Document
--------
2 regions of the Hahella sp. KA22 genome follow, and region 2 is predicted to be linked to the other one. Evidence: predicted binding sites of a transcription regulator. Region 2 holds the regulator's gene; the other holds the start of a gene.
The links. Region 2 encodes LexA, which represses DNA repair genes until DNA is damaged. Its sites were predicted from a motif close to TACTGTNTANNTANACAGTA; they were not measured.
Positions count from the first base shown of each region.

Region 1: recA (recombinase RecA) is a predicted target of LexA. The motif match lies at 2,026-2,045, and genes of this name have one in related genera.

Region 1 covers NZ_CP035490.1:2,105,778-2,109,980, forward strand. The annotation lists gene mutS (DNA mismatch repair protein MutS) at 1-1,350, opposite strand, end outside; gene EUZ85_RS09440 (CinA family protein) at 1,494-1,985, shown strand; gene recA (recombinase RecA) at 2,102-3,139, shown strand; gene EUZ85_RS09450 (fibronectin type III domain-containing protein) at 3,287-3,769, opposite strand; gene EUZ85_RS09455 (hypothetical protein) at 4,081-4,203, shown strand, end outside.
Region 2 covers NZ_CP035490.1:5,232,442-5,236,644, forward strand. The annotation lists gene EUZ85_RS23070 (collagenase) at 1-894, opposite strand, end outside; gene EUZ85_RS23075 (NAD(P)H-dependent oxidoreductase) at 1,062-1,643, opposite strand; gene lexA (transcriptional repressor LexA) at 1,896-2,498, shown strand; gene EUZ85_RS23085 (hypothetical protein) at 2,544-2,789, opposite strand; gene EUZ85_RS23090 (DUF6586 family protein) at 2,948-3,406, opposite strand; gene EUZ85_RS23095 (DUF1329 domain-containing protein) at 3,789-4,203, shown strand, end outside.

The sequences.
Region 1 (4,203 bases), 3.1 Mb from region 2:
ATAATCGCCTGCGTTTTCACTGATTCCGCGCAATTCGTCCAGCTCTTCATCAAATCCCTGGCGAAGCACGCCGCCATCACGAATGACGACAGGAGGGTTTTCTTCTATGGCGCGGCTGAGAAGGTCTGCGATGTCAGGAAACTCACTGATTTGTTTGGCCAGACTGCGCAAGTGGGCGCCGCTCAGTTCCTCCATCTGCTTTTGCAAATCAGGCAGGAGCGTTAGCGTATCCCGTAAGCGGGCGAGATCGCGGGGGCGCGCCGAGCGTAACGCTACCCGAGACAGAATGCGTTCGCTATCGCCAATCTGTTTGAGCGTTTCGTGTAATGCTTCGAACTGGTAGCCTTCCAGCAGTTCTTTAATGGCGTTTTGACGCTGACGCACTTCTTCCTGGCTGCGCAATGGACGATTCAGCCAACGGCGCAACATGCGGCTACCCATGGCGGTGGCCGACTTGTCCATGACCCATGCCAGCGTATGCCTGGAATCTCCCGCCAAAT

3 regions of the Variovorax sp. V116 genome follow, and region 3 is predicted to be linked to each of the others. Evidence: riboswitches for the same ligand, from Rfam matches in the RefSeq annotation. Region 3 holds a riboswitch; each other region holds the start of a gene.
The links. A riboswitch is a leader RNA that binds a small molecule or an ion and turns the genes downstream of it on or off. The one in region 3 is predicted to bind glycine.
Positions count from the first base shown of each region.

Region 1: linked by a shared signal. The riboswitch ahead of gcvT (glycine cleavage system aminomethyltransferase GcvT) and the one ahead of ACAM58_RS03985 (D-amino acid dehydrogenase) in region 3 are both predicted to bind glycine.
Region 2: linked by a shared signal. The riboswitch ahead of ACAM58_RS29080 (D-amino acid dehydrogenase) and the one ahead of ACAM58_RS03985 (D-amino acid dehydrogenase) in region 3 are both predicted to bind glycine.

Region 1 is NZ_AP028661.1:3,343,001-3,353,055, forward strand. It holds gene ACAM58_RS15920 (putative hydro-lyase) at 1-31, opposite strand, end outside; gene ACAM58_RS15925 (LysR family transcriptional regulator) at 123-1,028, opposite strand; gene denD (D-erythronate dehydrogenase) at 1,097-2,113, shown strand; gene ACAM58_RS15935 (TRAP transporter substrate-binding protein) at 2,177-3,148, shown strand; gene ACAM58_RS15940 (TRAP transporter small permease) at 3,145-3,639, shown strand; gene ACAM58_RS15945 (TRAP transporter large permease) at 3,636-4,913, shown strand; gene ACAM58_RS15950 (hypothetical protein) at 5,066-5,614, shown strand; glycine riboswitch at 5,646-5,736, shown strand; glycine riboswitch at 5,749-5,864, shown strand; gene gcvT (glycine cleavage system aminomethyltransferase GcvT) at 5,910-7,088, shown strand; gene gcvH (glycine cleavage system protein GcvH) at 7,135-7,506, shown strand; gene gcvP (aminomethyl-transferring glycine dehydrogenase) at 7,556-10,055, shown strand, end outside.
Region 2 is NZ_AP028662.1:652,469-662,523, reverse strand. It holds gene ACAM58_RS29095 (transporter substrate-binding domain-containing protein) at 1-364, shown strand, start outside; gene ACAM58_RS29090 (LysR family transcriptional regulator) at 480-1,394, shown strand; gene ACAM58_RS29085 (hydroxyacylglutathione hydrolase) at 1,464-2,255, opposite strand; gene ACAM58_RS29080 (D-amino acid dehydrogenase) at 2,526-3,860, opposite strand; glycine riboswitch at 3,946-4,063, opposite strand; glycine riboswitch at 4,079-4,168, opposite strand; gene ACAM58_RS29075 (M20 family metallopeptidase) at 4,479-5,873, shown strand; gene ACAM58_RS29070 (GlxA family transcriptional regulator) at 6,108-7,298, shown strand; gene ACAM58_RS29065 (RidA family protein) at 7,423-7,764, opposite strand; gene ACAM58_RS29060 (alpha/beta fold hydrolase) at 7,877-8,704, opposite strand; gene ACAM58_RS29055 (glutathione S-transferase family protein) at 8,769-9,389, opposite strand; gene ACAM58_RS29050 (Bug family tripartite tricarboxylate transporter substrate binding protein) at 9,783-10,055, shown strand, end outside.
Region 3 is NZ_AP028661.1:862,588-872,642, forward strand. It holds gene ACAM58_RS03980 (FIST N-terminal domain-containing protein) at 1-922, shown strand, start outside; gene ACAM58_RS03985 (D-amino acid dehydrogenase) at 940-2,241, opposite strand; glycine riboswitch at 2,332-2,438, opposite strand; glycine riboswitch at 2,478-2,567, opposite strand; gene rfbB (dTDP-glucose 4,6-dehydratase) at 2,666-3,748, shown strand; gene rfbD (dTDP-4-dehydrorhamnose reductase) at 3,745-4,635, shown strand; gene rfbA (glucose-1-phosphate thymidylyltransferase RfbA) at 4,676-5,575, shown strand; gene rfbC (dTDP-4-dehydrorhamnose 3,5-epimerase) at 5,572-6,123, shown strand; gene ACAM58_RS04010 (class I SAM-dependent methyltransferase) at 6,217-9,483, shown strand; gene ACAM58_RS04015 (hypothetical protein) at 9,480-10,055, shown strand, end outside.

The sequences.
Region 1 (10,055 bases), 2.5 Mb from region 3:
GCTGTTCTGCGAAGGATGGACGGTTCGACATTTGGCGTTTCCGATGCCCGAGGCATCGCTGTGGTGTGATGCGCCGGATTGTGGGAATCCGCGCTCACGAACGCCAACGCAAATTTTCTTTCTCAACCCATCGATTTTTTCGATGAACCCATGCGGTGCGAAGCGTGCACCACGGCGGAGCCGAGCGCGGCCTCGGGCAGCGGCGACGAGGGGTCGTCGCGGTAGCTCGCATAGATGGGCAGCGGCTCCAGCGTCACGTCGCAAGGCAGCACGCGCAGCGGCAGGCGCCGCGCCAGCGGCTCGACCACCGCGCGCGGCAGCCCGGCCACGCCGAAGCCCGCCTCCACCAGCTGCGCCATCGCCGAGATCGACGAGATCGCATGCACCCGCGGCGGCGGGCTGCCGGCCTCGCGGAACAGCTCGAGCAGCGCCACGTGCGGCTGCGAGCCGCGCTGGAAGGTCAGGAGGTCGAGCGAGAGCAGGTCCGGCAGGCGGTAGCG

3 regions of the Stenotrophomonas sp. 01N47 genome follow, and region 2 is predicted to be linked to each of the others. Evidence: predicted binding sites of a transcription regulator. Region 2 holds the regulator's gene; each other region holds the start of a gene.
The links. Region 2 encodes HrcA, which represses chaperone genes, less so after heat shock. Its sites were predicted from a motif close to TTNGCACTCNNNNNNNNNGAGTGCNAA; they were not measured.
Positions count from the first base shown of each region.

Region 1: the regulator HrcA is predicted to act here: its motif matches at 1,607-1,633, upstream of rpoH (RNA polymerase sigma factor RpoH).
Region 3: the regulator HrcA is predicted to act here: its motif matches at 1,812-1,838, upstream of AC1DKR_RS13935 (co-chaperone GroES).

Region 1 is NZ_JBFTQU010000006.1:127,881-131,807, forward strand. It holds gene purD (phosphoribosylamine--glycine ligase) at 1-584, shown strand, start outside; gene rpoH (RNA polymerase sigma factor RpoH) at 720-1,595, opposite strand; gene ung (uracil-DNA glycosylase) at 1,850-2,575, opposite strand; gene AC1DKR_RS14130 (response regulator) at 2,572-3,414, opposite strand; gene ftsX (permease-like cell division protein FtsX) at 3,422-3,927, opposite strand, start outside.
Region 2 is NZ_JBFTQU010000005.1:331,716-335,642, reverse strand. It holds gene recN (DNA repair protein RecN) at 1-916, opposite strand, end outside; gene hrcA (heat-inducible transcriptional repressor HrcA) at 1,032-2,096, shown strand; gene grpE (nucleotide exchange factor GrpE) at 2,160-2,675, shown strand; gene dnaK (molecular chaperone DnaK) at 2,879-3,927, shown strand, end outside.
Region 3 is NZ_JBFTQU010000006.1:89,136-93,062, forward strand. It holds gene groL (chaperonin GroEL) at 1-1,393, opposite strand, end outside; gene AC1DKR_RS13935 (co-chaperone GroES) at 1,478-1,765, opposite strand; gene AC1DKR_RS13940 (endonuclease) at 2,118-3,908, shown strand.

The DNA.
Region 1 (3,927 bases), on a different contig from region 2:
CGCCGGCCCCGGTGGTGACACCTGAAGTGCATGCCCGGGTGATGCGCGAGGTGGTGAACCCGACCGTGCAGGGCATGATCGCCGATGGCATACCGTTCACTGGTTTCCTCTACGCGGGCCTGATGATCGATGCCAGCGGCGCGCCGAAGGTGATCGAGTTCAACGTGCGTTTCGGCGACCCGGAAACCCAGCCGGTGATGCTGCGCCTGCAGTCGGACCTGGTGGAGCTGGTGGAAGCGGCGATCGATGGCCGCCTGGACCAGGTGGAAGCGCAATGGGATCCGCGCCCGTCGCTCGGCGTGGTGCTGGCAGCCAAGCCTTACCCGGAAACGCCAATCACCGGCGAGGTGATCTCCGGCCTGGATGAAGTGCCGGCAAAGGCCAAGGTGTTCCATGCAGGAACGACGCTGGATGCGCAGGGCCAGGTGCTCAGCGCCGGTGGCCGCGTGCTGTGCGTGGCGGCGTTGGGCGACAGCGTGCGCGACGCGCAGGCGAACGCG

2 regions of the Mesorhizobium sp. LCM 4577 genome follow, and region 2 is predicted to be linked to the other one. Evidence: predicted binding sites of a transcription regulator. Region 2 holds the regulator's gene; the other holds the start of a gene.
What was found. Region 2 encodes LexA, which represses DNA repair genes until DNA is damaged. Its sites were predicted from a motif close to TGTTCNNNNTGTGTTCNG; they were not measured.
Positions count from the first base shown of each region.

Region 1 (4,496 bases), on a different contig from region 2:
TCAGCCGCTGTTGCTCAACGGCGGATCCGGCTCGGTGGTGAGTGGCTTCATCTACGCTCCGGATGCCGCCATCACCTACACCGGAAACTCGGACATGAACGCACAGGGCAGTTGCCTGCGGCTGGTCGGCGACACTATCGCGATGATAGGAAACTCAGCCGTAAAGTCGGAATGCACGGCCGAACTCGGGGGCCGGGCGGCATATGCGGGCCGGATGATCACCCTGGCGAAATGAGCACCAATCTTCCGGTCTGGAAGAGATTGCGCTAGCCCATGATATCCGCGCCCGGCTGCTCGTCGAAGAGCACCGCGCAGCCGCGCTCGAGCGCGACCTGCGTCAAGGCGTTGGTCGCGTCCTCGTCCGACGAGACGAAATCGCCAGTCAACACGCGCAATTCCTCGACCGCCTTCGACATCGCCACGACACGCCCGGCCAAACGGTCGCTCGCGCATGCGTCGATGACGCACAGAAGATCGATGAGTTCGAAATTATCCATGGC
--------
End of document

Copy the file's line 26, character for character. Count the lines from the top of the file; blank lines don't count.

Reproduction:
Region 1 is NZ_JBFTQU010000006.1:127,881-131,807, forward strand. It holds gene purD (phosphoribosylamine--glycine ligase) at 1-584, shown strand, start outside; gene rpoH (RNA polymerase sigma factor RpoH) at 720-1,595, opposite strand; gene ung (uracil-DNA glycosylase) at 1,850-2,575, opposite strand; gene AC1DKR_RS14130 (response regulator) at 2,572-3,414, opposite strand; gene ftsX (permease-like cell division protein FtsX) at 3,422-3,927, opposite strand, start outside.